The Geneva Confession (1536):

First we affirm that we desire to follow Scripture alone as a rule of faith and religion, without mixing it with any other things which might be devised by the opinion of men apart from the Word of God, and without wishing to accept for our spiritual government any other doctrine than what is conveyed to us by the same Word of God, and without addition or diminution, according to the command of our Lord. (Sec. 1)

The French Confession of Faith (1559):

We believe that the Word contained in these books has proceeded from God, and receives itls authority from God alone, and not from men. And inasmuch as is the rule of all truth, containing all that is necessary for the service of God and for our salvation it is not lawful for men, even for angels, to add to it, to take away from it, or to change it. Whence it follows that no authority whether of antiquity, or custom or numbers, or human wisdom, or judgments, or proclamations, or edicts, or decrees, or councils or visions, or miracles, should be opposed to these holy Scriptures, but on the contrary, all things should be examined, regulated and reformed according to them. (Art. 5)

The Belgic Confession (1561):

We receive all these books, and these only as holy and confirmation of our faith; believing, without any doubt, all things contained in them, not so much because the church receives, and approves them as such, but more especially because the Holy Ghost witnessed in our hearts that they are from God, whereof they carry the evidence in themselves (Art. 5).
Therefore we reject with all our hearts whatsoever doth not agree with this infallible rule (Art. 7).

The Second Helvic Confession (1566):

Therefore, we do not admit any other judge that Christ himself, who proclaims by the Holy Scriptures what is true, what is false, what is to be followed, or what is to be avoided (chap. 2).

— R. C. Sproul, Scripture Alone (P&R Publishing Company, 2005), 18–20.

A Cult or a False Church?

Is the Coptic Orthodox Church a cult?

This is a Reformed Blog and so obviously, you will find a Reformed position outlined here. In Evangelical and Reformed circles historically, the word “cult” has denoted groups, organizations and churches that deny the catholic (or universal) creeds of the church concerning the full humanity and deity of Jesus Christ and the Holy Trinity – there is one God, eternally existent in three Divine Persons who are co-equal and co-eternal; Father, Son and Holy Spirit.

The Protestant Reformers would not use the word “cult” to refer to the Roman Catholic Church because unlike the Mormons, Jehovah’s Witnesses and groups like them, the RCC does indeed affirm orthodox doctrine on the essentials mentioned above.

However, it must be said that no true Christianity can exist without the Gospel. The entire New Testament book of Galatians affirms this. Therefore, despite their orthodoxy on the doctrine of God and of our Lord Jesus Christ, the Reformers would declare Rome to be a “false church” because of its strong denial and pronouncement of an anathema (eternal curse) on anyone who believes sola fide (justification by faith alone), which is of course, the very heart of the gospel of grace – justification being “the article upon which the church stands or falls” (Luther).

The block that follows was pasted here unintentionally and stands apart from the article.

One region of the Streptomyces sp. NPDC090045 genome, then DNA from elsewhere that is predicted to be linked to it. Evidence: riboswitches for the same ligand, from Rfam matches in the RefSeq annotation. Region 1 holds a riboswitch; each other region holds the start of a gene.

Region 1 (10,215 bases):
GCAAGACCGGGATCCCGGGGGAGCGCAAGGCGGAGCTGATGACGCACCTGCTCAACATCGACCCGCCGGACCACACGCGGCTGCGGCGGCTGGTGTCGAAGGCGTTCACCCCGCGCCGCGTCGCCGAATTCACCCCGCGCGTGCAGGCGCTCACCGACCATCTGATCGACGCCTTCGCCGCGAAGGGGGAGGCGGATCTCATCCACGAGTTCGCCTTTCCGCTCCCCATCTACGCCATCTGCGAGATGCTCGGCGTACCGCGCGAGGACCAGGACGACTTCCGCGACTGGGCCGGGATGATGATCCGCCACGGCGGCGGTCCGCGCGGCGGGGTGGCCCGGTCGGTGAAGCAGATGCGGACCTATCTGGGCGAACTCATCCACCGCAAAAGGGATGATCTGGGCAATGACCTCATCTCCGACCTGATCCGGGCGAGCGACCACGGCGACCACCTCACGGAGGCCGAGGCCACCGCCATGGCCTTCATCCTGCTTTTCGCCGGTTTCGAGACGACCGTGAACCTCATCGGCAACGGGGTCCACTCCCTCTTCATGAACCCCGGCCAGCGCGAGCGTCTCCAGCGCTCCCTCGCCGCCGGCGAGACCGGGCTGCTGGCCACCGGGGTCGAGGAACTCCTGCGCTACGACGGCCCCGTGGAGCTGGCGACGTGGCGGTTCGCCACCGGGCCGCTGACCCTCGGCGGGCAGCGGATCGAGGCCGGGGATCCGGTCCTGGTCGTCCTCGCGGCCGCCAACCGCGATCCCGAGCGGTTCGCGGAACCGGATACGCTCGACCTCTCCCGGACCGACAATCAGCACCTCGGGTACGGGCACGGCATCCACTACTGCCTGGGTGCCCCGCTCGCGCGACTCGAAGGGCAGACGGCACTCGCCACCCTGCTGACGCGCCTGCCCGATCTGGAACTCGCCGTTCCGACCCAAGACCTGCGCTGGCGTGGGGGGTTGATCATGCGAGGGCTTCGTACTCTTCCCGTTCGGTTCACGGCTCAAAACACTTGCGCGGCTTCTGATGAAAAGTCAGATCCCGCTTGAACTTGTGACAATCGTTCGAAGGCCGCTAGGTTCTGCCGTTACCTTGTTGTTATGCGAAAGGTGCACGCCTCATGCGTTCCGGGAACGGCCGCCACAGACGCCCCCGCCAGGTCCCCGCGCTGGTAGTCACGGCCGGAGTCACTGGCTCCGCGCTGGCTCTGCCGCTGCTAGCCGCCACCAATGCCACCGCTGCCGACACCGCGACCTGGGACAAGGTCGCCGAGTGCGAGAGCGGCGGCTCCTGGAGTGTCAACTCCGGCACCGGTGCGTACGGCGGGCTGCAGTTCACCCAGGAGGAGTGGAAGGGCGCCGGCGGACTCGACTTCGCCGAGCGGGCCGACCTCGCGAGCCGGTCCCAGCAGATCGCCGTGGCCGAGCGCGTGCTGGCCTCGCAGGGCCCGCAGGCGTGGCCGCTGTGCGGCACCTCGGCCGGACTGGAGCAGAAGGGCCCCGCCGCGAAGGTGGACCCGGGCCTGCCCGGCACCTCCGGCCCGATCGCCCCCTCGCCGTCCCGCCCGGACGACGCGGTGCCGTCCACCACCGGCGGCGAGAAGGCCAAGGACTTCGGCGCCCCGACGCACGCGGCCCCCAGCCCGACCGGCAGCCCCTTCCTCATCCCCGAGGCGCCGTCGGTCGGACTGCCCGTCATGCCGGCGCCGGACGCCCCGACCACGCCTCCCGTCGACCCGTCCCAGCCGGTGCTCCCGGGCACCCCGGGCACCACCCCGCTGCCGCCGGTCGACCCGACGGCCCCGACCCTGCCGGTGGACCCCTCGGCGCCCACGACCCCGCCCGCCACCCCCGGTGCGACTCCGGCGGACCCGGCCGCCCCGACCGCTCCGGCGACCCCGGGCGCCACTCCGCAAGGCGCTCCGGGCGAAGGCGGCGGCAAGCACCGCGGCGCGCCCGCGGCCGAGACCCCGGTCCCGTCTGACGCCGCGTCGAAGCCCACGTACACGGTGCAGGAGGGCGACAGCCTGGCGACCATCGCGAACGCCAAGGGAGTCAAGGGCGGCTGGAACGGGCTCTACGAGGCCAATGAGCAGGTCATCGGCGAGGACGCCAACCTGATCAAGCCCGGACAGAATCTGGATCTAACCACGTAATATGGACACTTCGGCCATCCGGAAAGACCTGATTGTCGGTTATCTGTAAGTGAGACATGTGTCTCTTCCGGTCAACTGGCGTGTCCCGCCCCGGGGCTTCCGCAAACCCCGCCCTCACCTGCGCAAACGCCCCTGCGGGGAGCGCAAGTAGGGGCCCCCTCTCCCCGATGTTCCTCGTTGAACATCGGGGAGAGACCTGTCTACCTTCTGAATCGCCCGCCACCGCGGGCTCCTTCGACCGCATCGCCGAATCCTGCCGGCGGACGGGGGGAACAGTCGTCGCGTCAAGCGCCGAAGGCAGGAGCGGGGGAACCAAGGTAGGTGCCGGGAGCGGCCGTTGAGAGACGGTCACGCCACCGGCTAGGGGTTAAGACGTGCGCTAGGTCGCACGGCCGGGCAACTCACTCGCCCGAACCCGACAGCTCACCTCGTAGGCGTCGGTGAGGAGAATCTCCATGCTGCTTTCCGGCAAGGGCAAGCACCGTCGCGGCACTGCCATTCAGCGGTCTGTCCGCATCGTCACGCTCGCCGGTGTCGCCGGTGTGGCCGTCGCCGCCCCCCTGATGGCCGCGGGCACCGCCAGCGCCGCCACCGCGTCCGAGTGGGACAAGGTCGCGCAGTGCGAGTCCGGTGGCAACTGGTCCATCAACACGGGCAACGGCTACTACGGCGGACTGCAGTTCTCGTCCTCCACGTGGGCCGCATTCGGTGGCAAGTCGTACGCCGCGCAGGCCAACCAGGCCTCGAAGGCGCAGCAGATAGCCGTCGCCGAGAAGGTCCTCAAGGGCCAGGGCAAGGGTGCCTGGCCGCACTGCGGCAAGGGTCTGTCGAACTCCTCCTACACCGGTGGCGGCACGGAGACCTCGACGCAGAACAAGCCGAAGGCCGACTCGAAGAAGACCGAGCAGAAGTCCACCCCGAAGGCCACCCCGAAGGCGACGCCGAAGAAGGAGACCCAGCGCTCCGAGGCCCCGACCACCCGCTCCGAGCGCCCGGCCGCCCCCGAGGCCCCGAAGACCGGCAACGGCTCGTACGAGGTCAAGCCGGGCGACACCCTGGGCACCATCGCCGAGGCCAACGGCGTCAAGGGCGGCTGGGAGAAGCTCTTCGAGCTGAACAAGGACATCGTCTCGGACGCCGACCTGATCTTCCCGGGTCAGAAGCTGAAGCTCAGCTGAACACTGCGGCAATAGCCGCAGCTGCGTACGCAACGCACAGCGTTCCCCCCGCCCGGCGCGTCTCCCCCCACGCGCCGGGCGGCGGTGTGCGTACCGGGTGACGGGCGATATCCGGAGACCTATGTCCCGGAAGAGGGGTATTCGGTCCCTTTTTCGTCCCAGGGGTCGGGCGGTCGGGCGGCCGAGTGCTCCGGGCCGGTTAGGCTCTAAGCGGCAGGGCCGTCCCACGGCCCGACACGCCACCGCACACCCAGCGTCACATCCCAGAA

Let me therefore answer your question with a question – what is the official position of the Coptic Orthodox Church concerning the doctrines of the full humanity and full deity of Christ, the Trinity and justification by faith alone? Answer this clearly from their official documents, affirmations and declarations and you will have your answer. More than that, what is true concerning the Coptic Orthodox Church is true for any group or Church?

The Reformed Faith

A Brief and Untechnical Statement of the Reformed Faith by Benjamin Breckinridge Warfield

1. I believe that my one aim in life and death should be to glorify God and enjoy him forever; and that God teaches me how to glorify him in his holy Word, that is, the Bible, which he had given by the infallible inspiration of this Holy Spirit in order that I may certainly know what I am to believe concerning him and what duty he requires of me.

2. I believe that God is a Spirit, infinite, eternal and incomparable in all that he is; one God but three persons, the Father, the Son, and the Holy Ghost, my Creator, my Redeemer, and my Sanctifier; in whose power and wisdom, righteousness, goodness and truth I may safely put my trust.

3. I believe that the heavens and the earth, and all that in them is, are the work of God’s hands; and that all that he has made he directs and governs in all their actions; so that they fulfill the end for which they were created, and I who trust in him shall not be put to shame but may rest securely in the protection of his almighty love.

4. I believe that God created man after his own image, in knowledge, righteousness and holiness, and entered into a covenant of life with him upon the sole condition of the obedience that was his due: so that it was by willfully sinning against God that man fell into the sin and misery in which I have been born.

5. I believe, that, being fallen in Adam, my first father, I am by nature a child of wrath, under the condemnation of God and corrupted in body and soul, prone to evil and liable to eternal death; from which dreadful state I cannot be delivered save through the unmerited grace of God my Savior.